The Latest: Lawyers: Epstein used fake passport for safety

FILE - This July 25, 2013, file image provided by the Florida Department of Law Enforcement shows financier Jeffrey Epstein. Federal prosecutors, prep...
Courtney Wild, one of Jeffrey Epstein's accusers who spoke at his bail hearing, attends a news conference outside federal court, in New York, Monday, ...
In this courtroom artist's sketch, defendant Jeffrey Epstein, left, listens as accuser Annie Farmer, second from right, speaks during a bail hearing i...

FILE - This July 25, 2013, file image provided by the Florida Department of Law Enforcement shows financier Jeffrey Epstein. Federal prosecutors, prep...

Courtney Wild, one of Jeffrey Epstein's accusers who spoke at his bail hearing, attends a news conference outside federal court, in New York, Monday, ...

In this courtroom artist's sketch, defendant Jeffrey Epstein, left, listens as accuser Annie Farmer, second from right, speaks during a bail hearing i...

NEW YORK (AP) — The Latest on the sex trafficking charges against Jeffrey Epstein (all times local):

11:15 a.m.

Lawyers for financier Jeffrey Epstein say a friend gave him the fake passport found in his locked safe during a raid on his Manhattan mansion for protection.

His defense lawyers told a federal judge Thursday more details about the passport ahead of Epstein's bail hearing on sex trafficking charges.

They say a friend gave it to him in the 1980s after some Jewish-Americans were informally advised to carry identification bearing a non-Jewish name when traveling internationally during a period when hijackings were more common.

His lawyers say he never used it and the passport stamps predated his receipt of the document.

Prosecutors dispute the claim that it's never been used. They say the Austrian passport contains stamps reflecting it was used to enter France, Spain, the United Kingdom and Saudi Arabia in the 1980s.

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10:40 a.m.

A federal judge in New York is set to announce Thursday whether to grant bail to financier Jeffrey Epstein while he awaits trial on sex trafficking charges.

Federal prosecutors argued Epstein should remain jailed while he fights charges that he exploited dozens of girls in New York and Florida in the early 2000s. They say he has the means to flee and is a flight risk.

The defense says he should be allowed to await trial under house arrest with electronic monitoring at his $77 million Manhattan mansion. They say he won't run and would be willing to pledge a fortune of at least $559 million as collateral.

At a hearing Monday, Assistant U.S. Attorney Alex Rossmiller said the government's case against Epstein is "getting stronger every single day" as more women contact authorities to say he sexually abused them when they were minors.

One of his accusers who said she was sexually abused by Epstein when she was 14 in Palm Beach, Florida, pleaded with the judge to keep him jailed.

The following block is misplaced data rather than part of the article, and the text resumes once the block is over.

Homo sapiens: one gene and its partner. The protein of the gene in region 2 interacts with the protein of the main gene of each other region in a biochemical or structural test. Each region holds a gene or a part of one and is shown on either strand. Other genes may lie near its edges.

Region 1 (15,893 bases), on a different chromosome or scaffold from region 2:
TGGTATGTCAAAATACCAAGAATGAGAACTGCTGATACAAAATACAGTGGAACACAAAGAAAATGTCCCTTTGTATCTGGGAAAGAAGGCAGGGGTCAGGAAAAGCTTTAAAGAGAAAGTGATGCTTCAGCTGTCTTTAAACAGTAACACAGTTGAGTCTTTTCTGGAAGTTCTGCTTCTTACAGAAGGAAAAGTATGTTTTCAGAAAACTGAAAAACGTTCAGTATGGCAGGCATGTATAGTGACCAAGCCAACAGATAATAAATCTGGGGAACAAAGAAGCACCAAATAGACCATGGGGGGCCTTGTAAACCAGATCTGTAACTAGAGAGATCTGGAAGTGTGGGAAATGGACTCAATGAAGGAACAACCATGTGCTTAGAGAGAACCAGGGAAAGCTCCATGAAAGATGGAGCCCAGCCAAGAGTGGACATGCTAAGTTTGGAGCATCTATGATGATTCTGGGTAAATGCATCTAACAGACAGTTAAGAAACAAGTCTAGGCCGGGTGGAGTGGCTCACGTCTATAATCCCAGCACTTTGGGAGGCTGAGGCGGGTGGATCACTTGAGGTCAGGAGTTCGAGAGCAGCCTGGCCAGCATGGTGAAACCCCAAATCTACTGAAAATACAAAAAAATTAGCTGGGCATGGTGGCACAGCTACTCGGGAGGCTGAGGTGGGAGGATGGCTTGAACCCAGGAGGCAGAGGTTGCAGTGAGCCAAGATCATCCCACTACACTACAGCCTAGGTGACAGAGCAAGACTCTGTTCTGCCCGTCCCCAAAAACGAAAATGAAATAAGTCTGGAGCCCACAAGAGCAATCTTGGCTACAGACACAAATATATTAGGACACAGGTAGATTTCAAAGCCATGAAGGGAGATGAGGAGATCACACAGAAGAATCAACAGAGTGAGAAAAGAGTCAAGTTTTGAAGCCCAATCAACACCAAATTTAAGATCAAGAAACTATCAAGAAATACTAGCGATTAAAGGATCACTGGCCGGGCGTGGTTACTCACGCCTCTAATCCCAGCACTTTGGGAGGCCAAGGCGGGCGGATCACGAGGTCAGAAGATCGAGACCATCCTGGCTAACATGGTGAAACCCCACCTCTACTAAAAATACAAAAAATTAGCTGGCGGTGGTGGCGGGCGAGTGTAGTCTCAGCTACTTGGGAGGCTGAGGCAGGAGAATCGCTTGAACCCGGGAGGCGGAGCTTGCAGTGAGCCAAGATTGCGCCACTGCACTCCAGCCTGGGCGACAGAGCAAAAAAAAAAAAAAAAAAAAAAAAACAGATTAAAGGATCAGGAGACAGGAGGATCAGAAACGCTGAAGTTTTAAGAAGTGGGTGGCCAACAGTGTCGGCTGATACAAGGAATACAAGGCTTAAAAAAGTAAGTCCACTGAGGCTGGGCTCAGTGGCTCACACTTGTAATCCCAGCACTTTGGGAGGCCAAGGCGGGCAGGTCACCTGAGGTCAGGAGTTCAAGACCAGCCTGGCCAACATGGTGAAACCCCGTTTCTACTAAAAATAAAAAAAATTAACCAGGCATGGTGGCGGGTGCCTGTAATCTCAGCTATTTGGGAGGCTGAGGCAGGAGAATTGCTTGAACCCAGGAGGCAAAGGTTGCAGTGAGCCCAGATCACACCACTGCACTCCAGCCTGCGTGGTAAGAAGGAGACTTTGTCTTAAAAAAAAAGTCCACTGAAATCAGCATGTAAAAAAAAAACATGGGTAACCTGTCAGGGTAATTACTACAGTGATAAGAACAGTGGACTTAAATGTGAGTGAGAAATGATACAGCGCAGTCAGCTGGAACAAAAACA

"He's a scary person to have walking the streets," Courtney Wild said during the Monday hearing.

Rossmiller said the government learned earlier this week that a raid of Epstein's mansion following his July 6 arrest turned up "piles of cash, dozens of diamonds" and a passport with a picture of the defendant but a name other than his in a locked safe.

In a court filing Wednesday, prosecutors disputed a claim by defense lawyers that there was no evidence he'd ever used it, saying the Austrian passport contained stamps reflecting it was used to enter France, Spain, the United Kingdom and Saudi Arabia in the 1980s.

On Thursday morning, defense lawyers told Berman that Epstein was given the passport by a friend after some Jewish-Americans were informally advised to carry identification bearing a non-Jewish name when traveling internationally during a period when hijackings were more common.

They said he never used it and the passport stamps predated his receipt of the document.

"He is a life-long American citizen. He has no other citizenship or legal permanent residency," the lawyers wrote.

On Tuesday, defense lawyers told the judge in another court filing that Epstein obtained the document out of fear that "as an affluent member of the Jewish faith" he might be kidnapped in the Middle East.

Prosecutors have also argued Epstein was a risk of trying to influence witnesses after it was discovered he had paid a total of $350,000 to two people, including a former employee, in the last year. That came after the Miami Herald reported the circumstances of his state court conviction in 2008, which led to a 13-month jail term and a plea deal that allowed him to avoid a federal prosecution.

Labor Secretary Alexander Acosta resigned last week after coming under renewed criticism for overseeing the decade-old arrangement as U.S. attorney in Miami.

Lawyers for Epstein said their client has stayed clean since pleading guilty to soliciting a minor for prostitution charges in Florida in 2008 and that the federal government is reneging on the plea deal.